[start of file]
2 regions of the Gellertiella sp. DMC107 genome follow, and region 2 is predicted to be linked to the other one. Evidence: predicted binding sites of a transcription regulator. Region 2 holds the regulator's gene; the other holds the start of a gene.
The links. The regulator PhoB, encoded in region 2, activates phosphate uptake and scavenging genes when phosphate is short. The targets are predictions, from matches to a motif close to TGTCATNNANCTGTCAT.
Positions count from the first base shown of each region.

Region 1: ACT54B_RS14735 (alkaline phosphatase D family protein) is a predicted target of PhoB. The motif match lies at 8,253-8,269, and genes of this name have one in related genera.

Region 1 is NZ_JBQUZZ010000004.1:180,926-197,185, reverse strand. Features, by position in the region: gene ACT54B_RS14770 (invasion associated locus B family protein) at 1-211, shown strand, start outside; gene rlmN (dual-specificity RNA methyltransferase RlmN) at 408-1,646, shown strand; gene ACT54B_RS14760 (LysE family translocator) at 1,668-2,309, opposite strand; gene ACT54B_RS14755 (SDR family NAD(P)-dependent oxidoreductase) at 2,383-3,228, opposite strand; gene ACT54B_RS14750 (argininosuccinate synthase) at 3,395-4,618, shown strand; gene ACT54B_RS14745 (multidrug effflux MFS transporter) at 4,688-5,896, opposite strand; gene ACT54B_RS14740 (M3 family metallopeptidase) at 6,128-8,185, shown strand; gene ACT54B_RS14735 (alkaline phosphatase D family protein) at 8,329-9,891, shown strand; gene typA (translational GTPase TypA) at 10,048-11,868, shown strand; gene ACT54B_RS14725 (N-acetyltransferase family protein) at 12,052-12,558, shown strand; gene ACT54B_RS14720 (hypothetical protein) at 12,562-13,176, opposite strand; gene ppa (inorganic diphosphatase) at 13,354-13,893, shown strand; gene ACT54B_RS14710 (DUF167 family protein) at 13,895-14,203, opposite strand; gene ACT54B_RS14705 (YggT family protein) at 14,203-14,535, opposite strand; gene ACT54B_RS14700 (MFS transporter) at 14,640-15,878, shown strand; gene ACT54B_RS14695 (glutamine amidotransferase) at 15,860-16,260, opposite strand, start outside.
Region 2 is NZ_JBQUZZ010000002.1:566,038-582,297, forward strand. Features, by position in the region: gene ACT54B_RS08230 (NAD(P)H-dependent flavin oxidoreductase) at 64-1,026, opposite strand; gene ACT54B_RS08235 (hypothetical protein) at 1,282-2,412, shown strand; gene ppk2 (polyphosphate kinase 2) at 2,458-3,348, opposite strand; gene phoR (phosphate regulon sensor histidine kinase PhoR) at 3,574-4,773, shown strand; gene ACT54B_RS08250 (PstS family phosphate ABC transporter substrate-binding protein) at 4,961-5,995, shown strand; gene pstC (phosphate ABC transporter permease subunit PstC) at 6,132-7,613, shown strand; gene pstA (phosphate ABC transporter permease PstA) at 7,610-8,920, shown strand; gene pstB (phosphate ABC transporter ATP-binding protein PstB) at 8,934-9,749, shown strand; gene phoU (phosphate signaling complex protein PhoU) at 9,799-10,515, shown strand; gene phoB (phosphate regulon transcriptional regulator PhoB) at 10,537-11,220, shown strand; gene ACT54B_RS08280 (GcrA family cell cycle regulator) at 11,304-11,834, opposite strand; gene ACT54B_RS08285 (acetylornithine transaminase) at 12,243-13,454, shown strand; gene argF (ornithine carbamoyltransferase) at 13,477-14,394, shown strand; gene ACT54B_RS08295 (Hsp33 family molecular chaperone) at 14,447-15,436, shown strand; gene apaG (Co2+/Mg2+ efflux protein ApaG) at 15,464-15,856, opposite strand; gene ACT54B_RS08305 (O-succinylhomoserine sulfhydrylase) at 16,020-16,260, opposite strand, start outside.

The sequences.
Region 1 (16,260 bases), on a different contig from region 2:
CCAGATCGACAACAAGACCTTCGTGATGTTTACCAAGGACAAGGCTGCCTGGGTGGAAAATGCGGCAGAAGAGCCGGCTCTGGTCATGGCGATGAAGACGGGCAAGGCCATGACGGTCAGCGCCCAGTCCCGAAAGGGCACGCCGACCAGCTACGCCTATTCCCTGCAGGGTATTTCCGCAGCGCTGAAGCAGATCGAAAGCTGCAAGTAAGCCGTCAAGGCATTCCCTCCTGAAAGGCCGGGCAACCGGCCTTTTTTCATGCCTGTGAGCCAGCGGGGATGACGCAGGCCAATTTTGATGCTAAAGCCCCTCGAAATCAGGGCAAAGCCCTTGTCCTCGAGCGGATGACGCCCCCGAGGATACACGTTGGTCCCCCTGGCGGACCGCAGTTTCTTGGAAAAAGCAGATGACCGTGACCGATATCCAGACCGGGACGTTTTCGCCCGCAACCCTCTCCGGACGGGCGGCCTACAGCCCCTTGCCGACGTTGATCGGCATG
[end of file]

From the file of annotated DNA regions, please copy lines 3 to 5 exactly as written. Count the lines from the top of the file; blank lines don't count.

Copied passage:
Positions count from the first base shown of each region.

Region 1: ACT54B_RS14735 (alkaline phosphatase D family protein) is a predicted target of PhoB. The motif match lies at 8,253-8,269, and genes of this name have one in related genera.

Region 1 is NZ_JBQUZZ010000004.1:180,926-197,185, reverse strand. Features, by position in the region: gene ACT54B_RS14770 (invasion associated locus B family protein) at 1-211, shown strand, start outside; gene rlmN (dual-specificity RNA methyltransferase RlmN) at 408-1,646, shown strand; gene ACT54B_RS14760 (LysE family translocator) at 1,668-2,309, opposite strand; gene ACT54B_RS14755 (SDR family NAD(P)-dependent oxidoreductase) at 2,383-3,228, opposite strand; gene ACT54B_RS14750 (argininosuccinate synthase) at 3,395-4,618, shown strand; gene ACT54B_RS14745 (multidrug effflux MFS transporter) at 4,688-5,896, opposite strand; gene ACT54B_RS14740 (M3 family metallopeptidase) at 6,128-8,185, shown strand; gene ACT54B_RS14735 (alkaline phosphatase D family protein) at 8,329-9,891, shown strand; gene typA (translational GTPase TypA) at 10,048-11,868, shown strand; gene ACT54B_RS14725 (N-acetyltransferase family protein) at 12,052-12,558, shown strand; gene ACT54B_RS14720 (hypothetical protein) at 12,562-13,176, opposite strand; gene ppa (inorganic diphosphatase) at 13,354-13,893, shown strand; gene ACT54B_RS14710 (DUF167 family protein) at 13,895-14,203, opposite strand; gene ACT54B_RS14705 (YggT family protein) at 14,203-14,535, opposite strand; gene ACT54B_RS14700 (MFS transporter) at 14,640-15,878, shown strand; gene ACT54B_RS14695 (glutamine amidotransferase) at 15,860-16,260, opposite strand, start outside.